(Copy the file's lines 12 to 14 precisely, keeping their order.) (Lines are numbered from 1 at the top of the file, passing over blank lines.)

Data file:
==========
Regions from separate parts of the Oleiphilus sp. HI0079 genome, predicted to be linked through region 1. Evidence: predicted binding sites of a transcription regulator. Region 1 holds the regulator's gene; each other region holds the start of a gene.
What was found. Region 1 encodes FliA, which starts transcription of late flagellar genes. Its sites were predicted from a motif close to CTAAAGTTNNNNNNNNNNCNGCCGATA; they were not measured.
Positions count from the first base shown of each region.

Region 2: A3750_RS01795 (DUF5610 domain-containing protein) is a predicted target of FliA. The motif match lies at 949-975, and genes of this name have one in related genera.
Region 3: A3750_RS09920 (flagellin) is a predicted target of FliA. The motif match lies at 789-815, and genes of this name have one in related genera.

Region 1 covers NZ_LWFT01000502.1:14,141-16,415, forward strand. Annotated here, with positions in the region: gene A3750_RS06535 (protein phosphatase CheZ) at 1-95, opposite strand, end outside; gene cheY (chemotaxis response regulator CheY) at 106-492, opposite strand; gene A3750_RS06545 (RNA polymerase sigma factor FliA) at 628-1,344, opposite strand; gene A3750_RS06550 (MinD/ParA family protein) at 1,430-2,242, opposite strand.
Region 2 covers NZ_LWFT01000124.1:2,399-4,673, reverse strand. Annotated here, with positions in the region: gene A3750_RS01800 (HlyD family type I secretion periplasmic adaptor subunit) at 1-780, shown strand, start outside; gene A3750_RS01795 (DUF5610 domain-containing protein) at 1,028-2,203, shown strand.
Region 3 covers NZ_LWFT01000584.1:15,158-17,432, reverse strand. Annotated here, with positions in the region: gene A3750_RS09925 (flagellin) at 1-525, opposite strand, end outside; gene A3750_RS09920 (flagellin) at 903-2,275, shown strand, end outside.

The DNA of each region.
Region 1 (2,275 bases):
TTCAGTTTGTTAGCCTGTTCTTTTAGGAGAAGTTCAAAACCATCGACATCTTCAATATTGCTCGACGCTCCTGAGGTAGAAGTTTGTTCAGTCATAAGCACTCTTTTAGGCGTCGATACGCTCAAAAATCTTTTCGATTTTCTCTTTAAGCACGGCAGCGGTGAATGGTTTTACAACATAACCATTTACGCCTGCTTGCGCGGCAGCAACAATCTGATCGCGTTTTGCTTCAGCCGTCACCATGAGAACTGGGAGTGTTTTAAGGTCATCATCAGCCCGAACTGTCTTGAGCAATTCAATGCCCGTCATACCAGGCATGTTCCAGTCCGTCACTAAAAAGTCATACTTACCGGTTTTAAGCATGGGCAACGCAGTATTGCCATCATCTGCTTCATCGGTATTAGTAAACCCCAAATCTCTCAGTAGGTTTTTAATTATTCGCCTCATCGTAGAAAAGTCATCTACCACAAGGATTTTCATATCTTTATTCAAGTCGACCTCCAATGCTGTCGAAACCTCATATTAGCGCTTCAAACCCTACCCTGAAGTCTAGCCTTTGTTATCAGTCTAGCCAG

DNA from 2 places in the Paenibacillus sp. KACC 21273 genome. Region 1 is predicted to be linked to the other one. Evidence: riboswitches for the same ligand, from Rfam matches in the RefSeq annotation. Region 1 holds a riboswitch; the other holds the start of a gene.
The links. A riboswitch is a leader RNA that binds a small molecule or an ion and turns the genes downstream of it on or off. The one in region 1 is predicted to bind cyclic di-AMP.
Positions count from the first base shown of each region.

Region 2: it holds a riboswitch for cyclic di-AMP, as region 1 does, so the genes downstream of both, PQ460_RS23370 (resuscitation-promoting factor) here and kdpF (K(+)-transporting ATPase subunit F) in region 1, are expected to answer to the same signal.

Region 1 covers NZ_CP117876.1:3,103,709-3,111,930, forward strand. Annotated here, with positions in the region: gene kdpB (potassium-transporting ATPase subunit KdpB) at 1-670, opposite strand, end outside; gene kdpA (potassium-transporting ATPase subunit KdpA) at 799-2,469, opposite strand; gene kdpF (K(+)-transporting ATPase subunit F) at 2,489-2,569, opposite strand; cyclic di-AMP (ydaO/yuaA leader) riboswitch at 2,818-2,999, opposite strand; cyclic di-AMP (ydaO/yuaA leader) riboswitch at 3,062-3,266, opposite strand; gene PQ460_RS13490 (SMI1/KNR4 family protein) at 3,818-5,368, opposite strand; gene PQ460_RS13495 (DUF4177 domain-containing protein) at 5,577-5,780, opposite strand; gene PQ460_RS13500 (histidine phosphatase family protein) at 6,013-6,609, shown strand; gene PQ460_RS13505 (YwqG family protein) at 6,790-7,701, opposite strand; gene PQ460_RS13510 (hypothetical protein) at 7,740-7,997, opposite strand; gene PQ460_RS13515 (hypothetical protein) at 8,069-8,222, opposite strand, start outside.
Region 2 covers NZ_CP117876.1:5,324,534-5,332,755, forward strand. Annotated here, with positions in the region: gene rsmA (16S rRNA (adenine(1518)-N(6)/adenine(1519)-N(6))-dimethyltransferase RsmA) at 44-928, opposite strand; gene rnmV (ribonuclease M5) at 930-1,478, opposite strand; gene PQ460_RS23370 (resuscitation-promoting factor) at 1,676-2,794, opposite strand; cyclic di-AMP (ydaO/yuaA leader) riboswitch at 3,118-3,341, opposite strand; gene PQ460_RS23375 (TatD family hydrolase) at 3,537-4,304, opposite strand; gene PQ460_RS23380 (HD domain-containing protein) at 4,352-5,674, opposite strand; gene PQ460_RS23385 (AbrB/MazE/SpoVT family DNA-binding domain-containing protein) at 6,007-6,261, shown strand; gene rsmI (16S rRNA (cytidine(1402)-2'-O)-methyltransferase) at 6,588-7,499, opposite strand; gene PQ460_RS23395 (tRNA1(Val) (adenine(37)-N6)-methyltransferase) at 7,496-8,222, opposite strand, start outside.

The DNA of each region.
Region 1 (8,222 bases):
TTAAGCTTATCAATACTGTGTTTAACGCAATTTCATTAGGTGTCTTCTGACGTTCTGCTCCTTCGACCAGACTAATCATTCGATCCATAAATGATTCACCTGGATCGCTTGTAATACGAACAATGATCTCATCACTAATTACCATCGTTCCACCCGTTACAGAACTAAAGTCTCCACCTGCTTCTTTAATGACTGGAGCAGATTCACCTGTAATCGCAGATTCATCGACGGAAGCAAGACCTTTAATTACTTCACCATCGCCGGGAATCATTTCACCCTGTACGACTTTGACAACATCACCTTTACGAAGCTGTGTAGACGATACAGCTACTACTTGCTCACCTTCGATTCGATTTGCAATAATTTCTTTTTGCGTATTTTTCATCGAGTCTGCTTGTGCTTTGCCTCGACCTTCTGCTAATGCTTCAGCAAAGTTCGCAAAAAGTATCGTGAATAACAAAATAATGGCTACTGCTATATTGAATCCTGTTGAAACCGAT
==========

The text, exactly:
DNA from 2 places in the Paenibacillus sp. KACC 21273 genome. Region 1 is predicted to be linked to the other one. Evidence: riboswitches for the same ligand, from Rfam matches in the RefSeq annotation. Region 1 holds a riboswitch; the other holds the start of a gene.
The links. A riboswitch is a leader RNA that binds a small molecule or an ion and turns the genes downstream of it on or off. The one in region 1 is predicted to bind cyclic di-AMP.
Positions count from the first base shown of each region.